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Aeschynanthus pulcher (Blume) G. Don 1837
pronounced: es-kee-NAN-thus PULL-ker
(Gesneriaceae – the African violet family)
synonym: Aeschynanthus lobbianus Hook 1846
pronounced: es-kee-NAN-thus lob-ee-AH-nuss
common name: Lipstick Plant
Aeschynanthus is from the Greek αισχυνω (aischuno), to be ashamed, and ανθος (anthos), a flower; pulcher is Latin for ‘beautiful’. In the synonym, lobbianus is for Thomas Lobb, one of two 19th century Cornish brothers and plant collectors: William introduced many species from the Americas, including famous plants such as the monkey puzzle tree and the wellingtonia. Thomas (1817–1894) travelled East and collected plants from Indonesia, India and the Philippines.
This is a genus of about 185 species of tropical herbs. They are found in southern and south-eastern Asia, the islands of Indonesia, PNG and the Philippines.
They are usually trailing epiphytes with brightly coloured flowers that are pollinated by sunbirds. The common name for some species of ‘Lipstick Plant’ comes from the appearance of the developing buds. The lobed red flowers emerging from a maroon sheath do resemble lipsticks in tubes.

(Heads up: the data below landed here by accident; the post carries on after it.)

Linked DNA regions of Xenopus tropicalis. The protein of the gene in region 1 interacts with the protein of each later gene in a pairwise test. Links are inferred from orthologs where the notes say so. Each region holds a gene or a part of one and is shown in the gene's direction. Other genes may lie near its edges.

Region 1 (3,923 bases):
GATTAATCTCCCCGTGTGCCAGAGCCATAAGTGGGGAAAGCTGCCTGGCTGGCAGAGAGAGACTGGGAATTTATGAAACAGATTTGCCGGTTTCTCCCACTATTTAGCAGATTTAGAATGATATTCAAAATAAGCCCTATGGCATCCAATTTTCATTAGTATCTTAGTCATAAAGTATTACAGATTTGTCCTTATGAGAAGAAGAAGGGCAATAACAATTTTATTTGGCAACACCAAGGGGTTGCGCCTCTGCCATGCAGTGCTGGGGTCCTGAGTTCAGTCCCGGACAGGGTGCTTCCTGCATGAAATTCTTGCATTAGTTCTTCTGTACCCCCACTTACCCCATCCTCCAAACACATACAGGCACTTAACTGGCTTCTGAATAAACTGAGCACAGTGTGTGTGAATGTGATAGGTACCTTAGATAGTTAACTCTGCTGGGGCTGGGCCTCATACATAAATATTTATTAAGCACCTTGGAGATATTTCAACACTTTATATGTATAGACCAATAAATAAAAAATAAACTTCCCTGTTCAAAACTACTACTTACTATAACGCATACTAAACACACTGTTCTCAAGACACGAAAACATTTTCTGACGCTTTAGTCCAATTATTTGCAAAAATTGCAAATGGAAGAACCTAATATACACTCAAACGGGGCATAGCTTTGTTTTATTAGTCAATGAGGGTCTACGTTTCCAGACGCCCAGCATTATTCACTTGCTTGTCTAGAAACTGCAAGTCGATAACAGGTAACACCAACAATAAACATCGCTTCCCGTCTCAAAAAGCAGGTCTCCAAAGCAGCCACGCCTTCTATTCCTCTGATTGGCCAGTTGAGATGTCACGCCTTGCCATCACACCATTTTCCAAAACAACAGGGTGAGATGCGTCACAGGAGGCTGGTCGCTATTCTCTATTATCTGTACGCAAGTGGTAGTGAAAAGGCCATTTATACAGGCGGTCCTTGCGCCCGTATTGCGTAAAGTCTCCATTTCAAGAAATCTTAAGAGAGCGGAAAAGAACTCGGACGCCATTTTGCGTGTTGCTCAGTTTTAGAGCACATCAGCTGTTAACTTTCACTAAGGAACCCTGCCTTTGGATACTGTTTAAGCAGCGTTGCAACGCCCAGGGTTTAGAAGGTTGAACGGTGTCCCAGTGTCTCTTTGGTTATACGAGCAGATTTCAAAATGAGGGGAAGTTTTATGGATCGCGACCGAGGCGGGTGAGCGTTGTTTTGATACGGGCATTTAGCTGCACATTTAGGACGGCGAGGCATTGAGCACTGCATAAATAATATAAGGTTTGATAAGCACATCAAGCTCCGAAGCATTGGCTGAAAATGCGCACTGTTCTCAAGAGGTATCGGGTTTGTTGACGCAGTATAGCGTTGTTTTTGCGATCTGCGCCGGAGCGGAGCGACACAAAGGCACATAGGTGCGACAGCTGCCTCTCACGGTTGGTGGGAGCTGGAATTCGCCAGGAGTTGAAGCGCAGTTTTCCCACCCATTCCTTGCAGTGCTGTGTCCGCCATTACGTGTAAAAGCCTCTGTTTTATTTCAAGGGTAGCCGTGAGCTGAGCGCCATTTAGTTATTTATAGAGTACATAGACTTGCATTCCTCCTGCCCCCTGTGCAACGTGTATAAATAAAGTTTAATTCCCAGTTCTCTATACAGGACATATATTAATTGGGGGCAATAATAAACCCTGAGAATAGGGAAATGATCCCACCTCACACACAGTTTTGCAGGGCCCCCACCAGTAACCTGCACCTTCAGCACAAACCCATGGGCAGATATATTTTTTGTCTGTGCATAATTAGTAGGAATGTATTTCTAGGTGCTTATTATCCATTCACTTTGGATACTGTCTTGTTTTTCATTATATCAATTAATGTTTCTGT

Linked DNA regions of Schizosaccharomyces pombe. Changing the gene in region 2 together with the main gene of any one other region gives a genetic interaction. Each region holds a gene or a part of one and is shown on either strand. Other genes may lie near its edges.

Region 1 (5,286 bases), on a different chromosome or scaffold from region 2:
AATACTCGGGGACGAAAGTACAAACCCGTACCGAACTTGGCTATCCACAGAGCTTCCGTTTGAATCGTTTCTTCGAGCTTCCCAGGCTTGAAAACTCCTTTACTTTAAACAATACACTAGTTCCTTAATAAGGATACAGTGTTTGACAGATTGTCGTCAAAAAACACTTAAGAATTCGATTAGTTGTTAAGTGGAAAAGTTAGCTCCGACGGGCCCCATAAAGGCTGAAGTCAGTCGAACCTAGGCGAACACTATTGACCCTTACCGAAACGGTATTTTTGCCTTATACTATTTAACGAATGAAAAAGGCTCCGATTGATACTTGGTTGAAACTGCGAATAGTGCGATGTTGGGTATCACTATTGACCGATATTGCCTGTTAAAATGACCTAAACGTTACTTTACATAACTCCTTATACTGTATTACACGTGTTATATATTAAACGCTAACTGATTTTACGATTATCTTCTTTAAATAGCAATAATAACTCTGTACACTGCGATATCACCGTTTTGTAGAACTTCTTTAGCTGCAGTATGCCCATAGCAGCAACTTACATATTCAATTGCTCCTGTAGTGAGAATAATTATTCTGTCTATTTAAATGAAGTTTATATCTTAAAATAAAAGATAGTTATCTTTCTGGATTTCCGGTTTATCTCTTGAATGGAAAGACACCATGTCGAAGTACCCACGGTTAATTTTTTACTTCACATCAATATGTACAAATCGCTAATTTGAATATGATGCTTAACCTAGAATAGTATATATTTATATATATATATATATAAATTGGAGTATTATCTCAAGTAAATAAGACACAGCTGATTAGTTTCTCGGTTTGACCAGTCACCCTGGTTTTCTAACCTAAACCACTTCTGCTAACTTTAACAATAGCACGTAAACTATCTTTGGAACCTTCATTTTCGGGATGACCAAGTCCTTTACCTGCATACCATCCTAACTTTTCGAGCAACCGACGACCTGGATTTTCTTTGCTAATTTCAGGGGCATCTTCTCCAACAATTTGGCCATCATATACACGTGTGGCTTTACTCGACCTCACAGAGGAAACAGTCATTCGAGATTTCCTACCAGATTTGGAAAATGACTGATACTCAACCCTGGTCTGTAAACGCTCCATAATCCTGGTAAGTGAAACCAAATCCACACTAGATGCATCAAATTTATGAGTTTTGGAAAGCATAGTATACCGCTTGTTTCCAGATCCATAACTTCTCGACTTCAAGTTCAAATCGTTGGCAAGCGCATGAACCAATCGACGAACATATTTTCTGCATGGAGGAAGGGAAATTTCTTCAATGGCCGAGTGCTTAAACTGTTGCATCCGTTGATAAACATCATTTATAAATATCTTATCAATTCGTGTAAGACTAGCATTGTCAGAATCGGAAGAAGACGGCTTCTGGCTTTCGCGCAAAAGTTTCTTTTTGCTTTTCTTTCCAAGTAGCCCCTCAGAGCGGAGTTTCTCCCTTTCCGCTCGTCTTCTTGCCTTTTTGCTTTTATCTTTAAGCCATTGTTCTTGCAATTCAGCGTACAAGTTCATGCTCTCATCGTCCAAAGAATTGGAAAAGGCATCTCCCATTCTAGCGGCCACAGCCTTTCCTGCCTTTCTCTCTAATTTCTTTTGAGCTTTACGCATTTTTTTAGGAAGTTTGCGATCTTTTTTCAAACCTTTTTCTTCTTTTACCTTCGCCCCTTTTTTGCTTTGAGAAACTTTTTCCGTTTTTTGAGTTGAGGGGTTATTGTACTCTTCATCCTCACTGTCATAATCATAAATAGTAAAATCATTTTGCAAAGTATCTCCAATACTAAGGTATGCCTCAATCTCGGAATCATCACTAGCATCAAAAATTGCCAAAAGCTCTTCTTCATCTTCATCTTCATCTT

In its natural state, Aeschynanthus pulcher is an epiphyte that grows in the angles of branches in the rainforests of the Malaysian Peninsula. As with all epiphytes, it does not live as a parasite on the tree, but takes its nourishment from fallen leaves and twigs that accumulate in the crevices of the branches. Here, it is a handsome basket plant with closely-set glossy foliage, clusters of long tubular double-lipped red flowers that emerge from a goblet-like purple-bronze silky-textured calyx. Under good conditions the plant will trail to 1 m. The leaves are quite heavy and succulent, and for this species and others with similar foliage, it is important to let the soil get fairly dry between waterings. Like many Aeschynanthus, Aeschynanthus pulcher likes being outside in the summer, in dappled shade or even full sun for part of the morning. It also likes regular misting.
Propagation is by stem cuttings in the spring.
Photographs taken 2009, Picnic Bay
Page last updated 1st October 2016